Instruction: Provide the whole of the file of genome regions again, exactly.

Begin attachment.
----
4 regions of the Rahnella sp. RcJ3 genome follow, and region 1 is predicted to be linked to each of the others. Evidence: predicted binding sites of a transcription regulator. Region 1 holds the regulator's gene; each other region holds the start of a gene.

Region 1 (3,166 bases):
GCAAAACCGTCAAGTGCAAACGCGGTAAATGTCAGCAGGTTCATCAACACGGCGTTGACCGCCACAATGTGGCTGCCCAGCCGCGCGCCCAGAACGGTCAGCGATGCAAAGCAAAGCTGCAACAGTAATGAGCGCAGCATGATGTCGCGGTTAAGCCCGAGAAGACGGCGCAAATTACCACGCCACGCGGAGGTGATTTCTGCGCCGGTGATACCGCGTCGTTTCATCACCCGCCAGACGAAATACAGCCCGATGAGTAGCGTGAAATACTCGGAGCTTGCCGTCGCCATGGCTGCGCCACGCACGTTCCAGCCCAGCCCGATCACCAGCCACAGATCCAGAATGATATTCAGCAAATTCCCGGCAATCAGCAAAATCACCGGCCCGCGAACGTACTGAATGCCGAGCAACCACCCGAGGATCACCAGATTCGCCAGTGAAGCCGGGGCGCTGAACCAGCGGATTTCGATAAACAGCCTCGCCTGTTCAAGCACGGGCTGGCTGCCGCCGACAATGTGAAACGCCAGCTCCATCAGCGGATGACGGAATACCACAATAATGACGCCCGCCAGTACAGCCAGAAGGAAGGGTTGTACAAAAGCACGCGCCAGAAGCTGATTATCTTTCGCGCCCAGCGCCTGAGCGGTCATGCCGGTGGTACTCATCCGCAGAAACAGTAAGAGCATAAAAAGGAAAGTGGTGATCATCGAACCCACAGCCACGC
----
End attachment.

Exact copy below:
4 regions of the Rahnella sp. RcJ3 genome follow, and region 1 is predicted to be linked to each of the others. Evidence: predicted binding sites of a transcription regulator. Region 1 holds the regulator's gene; each other region holds the start of a gene.

Region 1 (3,166 bases):
GCAAAACCGTCAAGTGCAAACGCGGTAAATGTCAGCAGGTTCATCAACACGGCGTTGACCGCCACAATGTGGCTGCCCAGCCGCGCGCCCAGAACGGTCAGCGATGCAAAGCAAAGCTGCAACAGTAATGAGCGCAGCATGATGTCGCGGTTAAGCCCGAGAAGACGGCGCAAATTACCACGCCACGCGGAGGTGATTTCTGCGCCGGTGATACCGCGTCGTTTCATCACCCGCCAGACGAAATACAGCCCGATGAGTAGCGTGAAATACTCGGAGCTTGCCGTCGCCATGGCTGCGCCACGCACGTTCCAGCCCAGCCCGATCACCAGCCACAGATCCAGAATGATATTCAGCAAATTCCCGGCAATCAGCAAAATCACCGGCCCGCGAACGTACTGAATGCCGAGCAACCACCCGAGGATCACCAGATTCGCCAGTGAAGCCGGGGCGCTGAACCAGCGGATTTCGATAAACAGCCTCGCCTGTTCAAGCACGGGCTGGCTGCCGCCGACAATGTGAAACGCCAGCTCCATCAGCGGATGACGGAATACCACAATAATGACGCCCGCCAGTACAGCCAGAAGGAAGGGTTGTACAAAAGCACGCGCCAGAAGCTGATTATCTTTCGCGCCCAGCGCCTGAGCGGTCATGCCGGTGGTACTCATCCGCAGAAACAGTAAGAGCATAAAAAGGAAAGTGGTGATCATCGAACCCACAGCCACGC